When I was diagnosed with Achalasia, I thought my life was over. It was a disease that I had never heard of and had no idea how to treat. But I refused to give up hope and set out on a journey to discover How I cured my achalasia. After months of research and trial and error, I finally achieved remission. In this blog post, I will share my story and the strategies that I used to get there.
What is Achalasia?
Achalasia is a rare and serious disorder of the esophagus, the tube that connects the throat to the stomach. It is caused by a malfunctioning of the nerves and muscles that control swallowing. People with achalasia have difficulty swallowing and often experience chest pain and regurgitation. As a result, food can get stuck in the esophagus and cause inflammation, narrowing, and even ulceration. The symptoms of achalasia can range from mild to severe, but it is usually progressive and can lead to life-threatening complications if left untreated. If you suspect you or someone you love may be suffering from achalasia, it is important to seek medical help as soon as possible.
My journey with achalasia began when I was about 18 years old. I started experiencing chest pains and difficulty swallowing, but it wasn’t until I had an endoscopy that I discovered I had achalasia. For those who don’t know, achalasia is a rare disorder of the esophagus that affects the lower esophageal sphincter and prevents food from passing through to the stomach. After being diagnosed, I was put on medication to help manage the symptoms but it never really seemed to do much.
I continued living my life as best as I could, but the pain and discomfort just kept getting worse. I began to lose weight, my chest pains increased, and I eventually stopped eating altogether because it was just too painful. Eventually, I decided to take matters into my own hands and research treatments for achalasia.
I read about different methods like Botox injections, pneumatic dilatation, and Heller myotomy, but none of them sounded like they would work for me. Then, I came across an article about the Per Oral Endoscopic Myotomy (POEM) procedure and how it had worked for many patients with achalasia. I knew this was the treatment for me and after some research, I found a surgeon who specialized in POEM and booked an appointment.
The surgery was successful and I was so relieved to be out of pain and able to eat again. Even though I still have to take a few medications here and there to help me manage the symptoms of achalasia, I am glad to be living without the constant discomfort that comes with it.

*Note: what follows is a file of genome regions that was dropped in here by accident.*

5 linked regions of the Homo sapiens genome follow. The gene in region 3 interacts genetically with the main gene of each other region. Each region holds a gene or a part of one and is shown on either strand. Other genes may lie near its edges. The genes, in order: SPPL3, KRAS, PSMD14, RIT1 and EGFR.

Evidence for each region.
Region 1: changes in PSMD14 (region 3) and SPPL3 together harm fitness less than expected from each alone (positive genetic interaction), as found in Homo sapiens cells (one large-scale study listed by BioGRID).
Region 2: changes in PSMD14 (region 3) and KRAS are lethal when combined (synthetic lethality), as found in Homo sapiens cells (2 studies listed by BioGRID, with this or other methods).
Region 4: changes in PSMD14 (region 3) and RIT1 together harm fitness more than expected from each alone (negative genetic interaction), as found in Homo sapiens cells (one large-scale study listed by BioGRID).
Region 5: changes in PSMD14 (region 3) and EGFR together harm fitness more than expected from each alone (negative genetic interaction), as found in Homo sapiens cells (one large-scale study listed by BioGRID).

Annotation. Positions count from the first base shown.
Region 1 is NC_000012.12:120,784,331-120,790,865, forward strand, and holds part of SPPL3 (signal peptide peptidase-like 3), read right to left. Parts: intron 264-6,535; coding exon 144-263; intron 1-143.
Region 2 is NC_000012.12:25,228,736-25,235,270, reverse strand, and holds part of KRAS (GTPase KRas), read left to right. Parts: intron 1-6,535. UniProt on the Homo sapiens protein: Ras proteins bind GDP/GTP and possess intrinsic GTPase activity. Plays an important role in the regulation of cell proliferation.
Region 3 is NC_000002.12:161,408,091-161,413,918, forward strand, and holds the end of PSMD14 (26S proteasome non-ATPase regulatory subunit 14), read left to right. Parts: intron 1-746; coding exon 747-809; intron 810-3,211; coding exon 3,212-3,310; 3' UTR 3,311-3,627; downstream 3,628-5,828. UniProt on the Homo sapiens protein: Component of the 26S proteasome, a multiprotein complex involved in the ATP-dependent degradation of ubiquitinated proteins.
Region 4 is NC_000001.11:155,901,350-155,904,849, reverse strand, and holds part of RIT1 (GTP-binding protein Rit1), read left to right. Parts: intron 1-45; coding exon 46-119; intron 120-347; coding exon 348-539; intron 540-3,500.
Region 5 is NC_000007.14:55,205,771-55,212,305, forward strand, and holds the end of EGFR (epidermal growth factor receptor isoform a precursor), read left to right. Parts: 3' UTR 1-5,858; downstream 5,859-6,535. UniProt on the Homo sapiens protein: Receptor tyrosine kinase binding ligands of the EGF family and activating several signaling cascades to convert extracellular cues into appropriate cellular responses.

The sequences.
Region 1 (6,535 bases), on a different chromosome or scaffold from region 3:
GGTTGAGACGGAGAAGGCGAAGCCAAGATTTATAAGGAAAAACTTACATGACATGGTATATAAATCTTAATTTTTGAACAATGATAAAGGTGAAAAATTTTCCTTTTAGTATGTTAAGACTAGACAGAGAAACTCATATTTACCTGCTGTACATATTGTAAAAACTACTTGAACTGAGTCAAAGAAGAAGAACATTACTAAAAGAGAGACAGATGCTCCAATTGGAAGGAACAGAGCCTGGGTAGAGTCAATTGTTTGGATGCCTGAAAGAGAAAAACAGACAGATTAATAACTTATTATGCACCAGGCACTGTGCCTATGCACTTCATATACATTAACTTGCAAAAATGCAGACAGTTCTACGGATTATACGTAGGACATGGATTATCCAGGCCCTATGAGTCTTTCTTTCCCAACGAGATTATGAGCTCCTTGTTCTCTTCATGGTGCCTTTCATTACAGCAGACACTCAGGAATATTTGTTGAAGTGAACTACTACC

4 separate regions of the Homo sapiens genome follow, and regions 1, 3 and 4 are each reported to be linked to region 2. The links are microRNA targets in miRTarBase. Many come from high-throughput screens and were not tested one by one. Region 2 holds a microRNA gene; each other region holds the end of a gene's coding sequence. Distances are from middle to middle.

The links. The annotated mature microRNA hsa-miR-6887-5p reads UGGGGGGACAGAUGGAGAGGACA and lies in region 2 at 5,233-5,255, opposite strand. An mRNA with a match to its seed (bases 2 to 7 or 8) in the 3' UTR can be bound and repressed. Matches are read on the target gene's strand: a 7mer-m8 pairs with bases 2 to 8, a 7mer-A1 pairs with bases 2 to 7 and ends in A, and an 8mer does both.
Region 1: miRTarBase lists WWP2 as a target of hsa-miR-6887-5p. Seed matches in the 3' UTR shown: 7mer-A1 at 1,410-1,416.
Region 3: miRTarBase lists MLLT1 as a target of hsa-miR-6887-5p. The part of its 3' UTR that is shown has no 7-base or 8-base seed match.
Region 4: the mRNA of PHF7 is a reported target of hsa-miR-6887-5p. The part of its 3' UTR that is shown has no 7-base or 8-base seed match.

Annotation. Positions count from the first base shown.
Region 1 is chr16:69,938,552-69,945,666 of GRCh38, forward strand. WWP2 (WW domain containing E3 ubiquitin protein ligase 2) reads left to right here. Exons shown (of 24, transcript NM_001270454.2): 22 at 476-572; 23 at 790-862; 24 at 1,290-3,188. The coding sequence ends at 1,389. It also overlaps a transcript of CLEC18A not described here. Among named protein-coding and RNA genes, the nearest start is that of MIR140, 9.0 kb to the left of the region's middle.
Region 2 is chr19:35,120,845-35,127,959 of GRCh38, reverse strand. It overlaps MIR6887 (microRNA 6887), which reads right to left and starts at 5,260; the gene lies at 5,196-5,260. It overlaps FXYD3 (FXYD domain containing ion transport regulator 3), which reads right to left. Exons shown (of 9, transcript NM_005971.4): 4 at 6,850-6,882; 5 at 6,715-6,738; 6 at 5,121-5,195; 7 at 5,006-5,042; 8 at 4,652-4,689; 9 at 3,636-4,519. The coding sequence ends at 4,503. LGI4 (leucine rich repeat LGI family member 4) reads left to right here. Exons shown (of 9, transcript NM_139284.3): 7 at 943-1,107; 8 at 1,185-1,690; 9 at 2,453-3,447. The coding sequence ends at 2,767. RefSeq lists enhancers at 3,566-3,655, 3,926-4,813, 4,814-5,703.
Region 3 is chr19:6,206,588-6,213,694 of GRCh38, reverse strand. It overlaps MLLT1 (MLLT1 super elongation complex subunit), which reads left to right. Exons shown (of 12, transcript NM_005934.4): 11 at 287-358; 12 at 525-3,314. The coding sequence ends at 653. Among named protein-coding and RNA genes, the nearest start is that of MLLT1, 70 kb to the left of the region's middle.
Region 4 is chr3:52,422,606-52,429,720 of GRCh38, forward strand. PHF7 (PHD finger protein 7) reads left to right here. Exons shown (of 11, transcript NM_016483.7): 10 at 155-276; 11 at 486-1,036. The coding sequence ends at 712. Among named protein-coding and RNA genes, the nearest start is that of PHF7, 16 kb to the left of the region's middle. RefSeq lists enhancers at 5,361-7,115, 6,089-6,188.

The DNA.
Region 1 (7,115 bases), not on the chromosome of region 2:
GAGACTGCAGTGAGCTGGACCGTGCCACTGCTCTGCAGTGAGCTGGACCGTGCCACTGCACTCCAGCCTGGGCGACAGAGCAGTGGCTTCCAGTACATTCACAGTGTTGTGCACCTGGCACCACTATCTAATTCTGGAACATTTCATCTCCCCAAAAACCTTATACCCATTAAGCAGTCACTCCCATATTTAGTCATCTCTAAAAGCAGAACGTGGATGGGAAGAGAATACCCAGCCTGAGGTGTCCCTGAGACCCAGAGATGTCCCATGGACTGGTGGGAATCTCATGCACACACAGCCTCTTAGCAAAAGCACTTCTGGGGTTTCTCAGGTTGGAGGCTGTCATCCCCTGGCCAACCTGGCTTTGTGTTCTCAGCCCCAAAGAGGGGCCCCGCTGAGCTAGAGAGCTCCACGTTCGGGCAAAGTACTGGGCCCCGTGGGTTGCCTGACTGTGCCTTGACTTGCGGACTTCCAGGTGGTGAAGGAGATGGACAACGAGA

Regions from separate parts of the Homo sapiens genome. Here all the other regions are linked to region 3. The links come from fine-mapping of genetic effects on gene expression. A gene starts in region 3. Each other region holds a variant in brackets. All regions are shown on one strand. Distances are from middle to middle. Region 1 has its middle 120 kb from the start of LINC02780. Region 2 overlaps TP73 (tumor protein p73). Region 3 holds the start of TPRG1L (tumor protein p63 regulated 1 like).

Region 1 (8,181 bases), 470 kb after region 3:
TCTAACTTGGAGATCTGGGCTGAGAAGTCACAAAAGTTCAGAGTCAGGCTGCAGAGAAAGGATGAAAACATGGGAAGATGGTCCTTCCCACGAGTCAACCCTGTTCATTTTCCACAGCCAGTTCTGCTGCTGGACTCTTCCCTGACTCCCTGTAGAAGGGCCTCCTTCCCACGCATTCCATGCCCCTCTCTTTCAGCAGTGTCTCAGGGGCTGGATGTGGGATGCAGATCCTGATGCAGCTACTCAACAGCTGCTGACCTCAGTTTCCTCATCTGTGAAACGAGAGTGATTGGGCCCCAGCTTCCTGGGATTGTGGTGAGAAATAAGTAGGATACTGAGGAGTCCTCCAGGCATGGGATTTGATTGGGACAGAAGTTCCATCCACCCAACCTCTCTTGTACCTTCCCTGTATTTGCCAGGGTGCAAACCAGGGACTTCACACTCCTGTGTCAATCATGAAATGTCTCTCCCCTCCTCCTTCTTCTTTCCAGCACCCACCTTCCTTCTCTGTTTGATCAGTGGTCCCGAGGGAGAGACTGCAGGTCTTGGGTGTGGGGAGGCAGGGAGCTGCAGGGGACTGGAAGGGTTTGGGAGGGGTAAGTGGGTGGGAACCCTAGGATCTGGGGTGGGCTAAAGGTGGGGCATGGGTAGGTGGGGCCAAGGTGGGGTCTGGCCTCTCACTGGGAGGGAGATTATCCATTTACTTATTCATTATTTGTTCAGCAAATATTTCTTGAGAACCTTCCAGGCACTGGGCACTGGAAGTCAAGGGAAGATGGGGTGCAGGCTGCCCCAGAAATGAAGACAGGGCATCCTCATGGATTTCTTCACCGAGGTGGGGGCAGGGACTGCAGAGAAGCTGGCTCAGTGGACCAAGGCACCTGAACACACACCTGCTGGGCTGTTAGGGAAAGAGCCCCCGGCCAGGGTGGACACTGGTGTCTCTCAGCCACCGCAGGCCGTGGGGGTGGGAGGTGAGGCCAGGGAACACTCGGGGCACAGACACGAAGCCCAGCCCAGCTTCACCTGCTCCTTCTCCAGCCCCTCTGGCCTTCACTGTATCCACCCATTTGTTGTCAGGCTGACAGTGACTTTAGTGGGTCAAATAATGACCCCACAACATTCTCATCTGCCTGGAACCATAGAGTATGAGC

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The Treatment that worked for me
After a long journey and many failed attempts, I finally found the solution that worked for me. I discovered an innovative treatment for achalasia called Per Oral Endoscopic Myotomy (POEM). POEM is a minimally invasive procedure in which a small incision is made in the lower esophagus and the inner lining is cut to widen the tube. This procedure can be done in an outpatient setting with minimal downtime and fewer complications than open surgery.
When I underwent POEM, I was awake the whole time, but felt no pain because of the local anesthesia given. During the procedure, the doctor monitored my vital signs and checked in with me periodically to make sure I was comfortable. Once the procedure was complete, I felt immediate relief.
Since having the procedure, I have been able to eat without difficulty and enjoy my life without any pain. The results have been phenomenal, and I am so thankful to have found a treatment that worked for me. For anyone suffering from achalasia, I highly recommend speaking with your doctor about POEM as a potential solution.
Living with Achalasia
It’s important to follow the advice of your doctor when it comes to managing your achalasia. They may recommend lifestyle changes such as dietary modifications, increasing your activity level, and reducing stress. Dietary modifications may include avoiding acidic foods or drinks that can aggravate your esophagus, and eating smaller meals throughout the day rather than larger meals at once.
In addition to lifestyle modifications, medications such as antacids and proton pump inhibitors (PPIs) may be prescribed to help reduce acid production in the stomach, as well as relaxants such as nitrates to help reduce spasms of the esophageal muscles.
Surgery is sometimes needed to correct achalasia, particularly if medications don’t provide relief from symptoms. Depending on your individual case, your doctor will determine which type of surgery is best for you.
It’s also important to stay in close contact with your doctor if you are living with achalasia. Regular checkups will help ensure that your condition is being managed properly and that any necessary treatments are being applied. Additionally, make sure to follow up with any changes or new symptoms you experience.
Overall, living with achalasia doesn’t have to be debilitating or life-altering. With the right treatment plan and lifestyle modifications, you can still lead an active and fulfilling life.